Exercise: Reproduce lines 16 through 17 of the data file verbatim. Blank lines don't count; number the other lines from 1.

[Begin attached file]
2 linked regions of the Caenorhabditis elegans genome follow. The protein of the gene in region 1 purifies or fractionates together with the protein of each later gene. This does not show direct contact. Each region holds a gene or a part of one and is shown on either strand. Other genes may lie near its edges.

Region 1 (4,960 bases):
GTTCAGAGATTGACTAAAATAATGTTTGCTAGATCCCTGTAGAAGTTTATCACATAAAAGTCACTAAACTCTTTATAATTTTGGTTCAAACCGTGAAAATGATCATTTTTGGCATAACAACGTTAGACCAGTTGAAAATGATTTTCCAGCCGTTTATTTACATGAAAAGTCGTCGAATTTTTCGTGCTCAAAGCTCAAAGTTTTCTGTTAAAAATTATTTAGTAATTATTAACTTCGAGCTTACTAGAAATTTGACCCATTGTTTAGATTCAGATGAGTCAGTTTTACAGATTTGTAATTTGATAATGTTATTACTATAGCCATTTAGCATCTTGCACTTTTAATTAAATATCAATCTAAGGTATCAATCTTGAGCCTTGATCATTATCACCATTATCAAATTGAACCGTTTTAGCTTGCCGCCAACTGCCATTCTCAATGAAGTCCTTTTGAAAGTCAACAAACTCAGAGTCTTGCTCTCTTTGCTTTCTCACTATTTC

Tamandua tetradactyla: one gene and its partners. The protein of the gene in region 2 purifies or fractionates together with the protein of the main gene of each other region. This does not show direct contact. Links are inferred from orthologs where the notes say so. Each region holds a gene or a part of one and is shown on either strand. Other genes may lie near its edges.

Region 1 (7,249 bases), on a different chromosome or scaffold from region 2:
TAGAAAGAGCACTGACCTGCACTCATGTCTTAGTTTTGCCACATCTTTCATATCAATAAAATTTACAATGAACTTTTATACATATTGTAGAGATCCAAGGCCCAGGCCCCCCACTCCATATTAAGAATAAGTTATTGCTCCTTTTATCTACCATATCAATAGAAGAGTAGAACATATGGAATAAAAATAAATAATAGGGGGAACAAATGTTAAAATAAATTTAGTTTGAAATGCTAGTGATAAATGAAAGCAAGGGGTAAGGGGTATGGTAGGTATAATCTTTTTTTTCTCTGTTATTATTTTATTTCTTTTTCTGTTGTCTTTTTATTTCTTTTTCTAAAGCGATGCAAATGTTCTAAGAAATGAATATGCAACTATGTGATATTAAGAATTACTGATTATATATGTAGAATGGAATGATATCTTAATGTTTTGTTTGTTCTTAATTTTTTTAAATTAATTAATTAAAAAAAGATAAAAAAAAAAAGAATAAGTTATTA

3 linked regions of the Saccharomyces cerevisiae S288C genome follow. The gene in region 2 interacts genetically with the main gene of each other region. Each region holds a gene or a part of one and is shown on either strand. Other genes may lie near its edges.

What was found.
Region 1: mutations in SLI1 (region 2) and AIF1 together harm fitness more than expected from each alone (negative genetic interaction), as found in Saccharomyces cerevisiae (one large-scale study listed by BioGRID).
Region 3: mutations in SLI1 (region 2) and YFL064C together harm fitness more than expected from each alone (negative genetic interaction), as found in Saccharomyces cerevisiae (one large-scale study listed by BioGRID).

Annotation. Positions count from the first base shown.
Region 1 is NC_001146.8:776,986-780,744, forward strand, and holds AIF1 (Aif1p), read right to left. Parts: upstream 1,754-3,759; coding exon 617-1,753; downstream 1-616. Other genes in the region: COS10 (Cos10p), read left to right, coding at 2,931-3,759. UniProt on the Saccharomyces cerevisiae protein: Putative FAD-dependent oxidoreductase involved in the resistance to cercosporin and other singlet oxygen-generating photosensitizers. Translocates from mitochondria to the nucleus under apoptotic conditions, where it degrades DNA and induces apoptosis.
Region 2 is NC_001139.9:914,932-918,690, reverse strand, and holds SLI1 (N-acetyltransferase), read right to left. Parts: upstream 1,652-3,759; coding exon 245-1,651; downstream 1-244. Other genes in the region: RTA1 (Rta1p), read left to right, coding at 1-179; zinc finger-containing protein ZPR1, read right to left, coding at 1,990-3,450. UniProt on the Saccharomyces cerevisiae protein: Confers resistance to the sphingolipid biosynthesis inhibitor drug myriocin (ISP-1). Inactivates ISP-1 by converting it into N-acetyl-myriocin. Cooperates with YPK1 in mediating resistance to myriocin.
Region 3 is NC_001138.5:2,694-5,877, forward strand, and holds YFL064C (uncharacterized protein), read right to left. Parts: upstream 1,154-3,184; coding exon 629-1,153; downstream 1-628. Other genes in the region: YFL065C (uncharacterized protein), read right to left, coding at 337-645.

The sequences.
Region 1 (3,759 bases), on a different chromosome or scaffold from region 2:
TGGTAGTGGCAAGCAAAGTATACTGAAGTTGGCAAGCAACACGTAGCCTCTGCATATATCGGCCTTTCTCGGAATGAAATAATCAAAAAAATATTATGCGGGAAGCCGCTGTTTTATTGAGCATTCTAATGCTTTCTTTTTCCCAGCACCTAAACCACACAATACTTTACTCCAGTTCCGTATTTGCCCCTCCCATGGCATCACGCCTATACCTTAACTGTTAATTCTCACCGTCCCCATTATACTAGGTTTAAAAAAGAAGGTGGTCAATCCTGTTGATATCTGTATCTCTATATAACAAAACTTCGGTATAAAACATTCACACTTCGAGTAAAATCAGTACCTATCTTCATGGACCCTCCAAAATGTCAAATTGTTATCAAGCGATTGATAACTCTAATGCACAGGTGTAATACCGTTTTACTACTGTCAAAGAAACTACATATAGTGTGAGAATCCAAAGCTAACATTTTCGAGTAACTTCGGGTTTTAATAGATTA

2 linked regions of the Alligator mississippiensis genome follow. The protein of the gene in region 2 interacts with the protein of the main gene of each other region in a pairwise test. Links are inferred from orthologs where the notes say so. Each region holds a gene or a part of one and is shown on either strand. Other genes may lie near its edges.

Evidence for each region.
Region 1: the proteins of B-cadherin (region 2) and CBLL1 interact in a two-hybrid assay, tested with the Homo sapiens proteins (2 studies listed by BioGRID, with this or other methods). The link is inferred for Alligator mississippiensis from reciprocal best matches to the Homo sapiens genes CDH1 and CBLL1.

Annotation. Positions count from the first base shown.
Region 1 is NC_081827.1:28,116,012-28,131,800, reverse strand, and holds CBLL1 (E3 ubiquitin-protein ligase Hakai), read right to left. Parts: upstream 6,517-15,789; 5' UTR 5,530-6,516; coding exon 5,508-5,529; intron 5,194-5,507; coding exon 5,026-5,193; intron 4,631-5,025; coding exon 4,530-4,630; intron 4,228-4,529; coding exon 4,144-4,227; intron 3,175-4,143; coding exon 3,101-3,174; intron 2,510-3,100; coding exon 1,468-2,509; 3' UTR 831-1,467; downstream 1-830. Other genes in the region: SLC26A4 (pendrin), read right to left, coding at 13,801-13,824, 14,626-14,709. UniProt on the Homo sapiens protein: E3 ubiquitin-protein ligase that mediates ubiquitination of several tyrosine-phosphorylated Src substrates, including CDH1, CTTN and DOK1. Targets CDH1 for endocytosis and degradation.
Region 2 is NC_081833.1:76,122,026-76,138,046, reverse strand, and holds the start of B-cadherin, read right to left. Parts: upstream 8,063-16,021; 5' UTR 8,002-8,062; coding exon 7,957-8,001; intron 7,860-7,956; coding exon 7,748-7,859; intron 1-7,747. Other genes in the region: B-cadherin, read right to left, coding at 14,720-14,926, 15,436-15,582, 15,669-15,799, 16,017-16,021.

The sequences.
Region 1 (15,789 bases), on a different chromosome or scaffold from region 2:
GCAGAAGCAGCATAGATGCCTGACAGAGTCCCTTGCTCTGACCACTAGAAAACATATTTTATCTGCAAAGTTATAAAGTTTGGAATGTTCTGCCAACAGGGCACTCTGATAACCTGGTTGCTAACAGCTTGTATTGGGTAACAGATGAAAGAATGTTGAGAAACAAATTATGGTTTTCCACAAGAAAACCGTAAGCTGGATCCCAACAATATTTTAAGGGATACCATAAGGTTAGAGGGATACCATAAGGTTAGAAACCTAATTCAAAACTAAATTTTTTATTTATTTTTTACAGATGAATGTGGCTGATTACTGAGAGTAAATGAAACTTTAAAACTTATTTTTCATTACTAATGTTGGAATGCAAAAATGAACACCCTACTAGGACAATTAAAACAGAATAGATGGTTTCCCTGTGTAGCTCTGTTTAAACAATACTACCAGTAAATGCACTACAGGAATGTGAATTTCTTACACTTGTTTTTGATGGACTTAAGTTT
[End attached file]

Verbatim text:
Region 1 (3,759 bases), on a different chromosome or scaffold from region 2:
TGGTAGTGGCAAGCAAAGTATACTGAAGTTGGCAAGCAACACGTAGCCTCTGCATATATCGGCCTTTCTCGGAATGAAATAATCAAAAAAATATTATGCGGGAAGCCGCTGTTTTATTGAGCATTCTAATGCTTTCTTTTTCCCAGCACCTAAACCACACAATACTTTACTCCAGTTCCGTATTTGCCCCTCCCATGGCATCACGCCTATACCTTAACTGTTAATTCTCACCGTCCCCATTATACTAGGTTTAAAAAAGAAGGTGGTCAATCCTGTTGATATCTGTATCTCTATATAACAAAACTTCGGTATAAAACATTCACACTTCGAGTAAAATCAGTACCTATCTTCATGGACCCTCCAAAATGTCAAATTGTTATCAAGCGATTGATAACTCTAATGCACAGGTGTAATACCGTTTTACTACTGTCAAAGAAACTACATATAGTGTGAGAATCCAAAGCTAACATTTTCGAGTAACTTCGGGTTTTAATAGATTA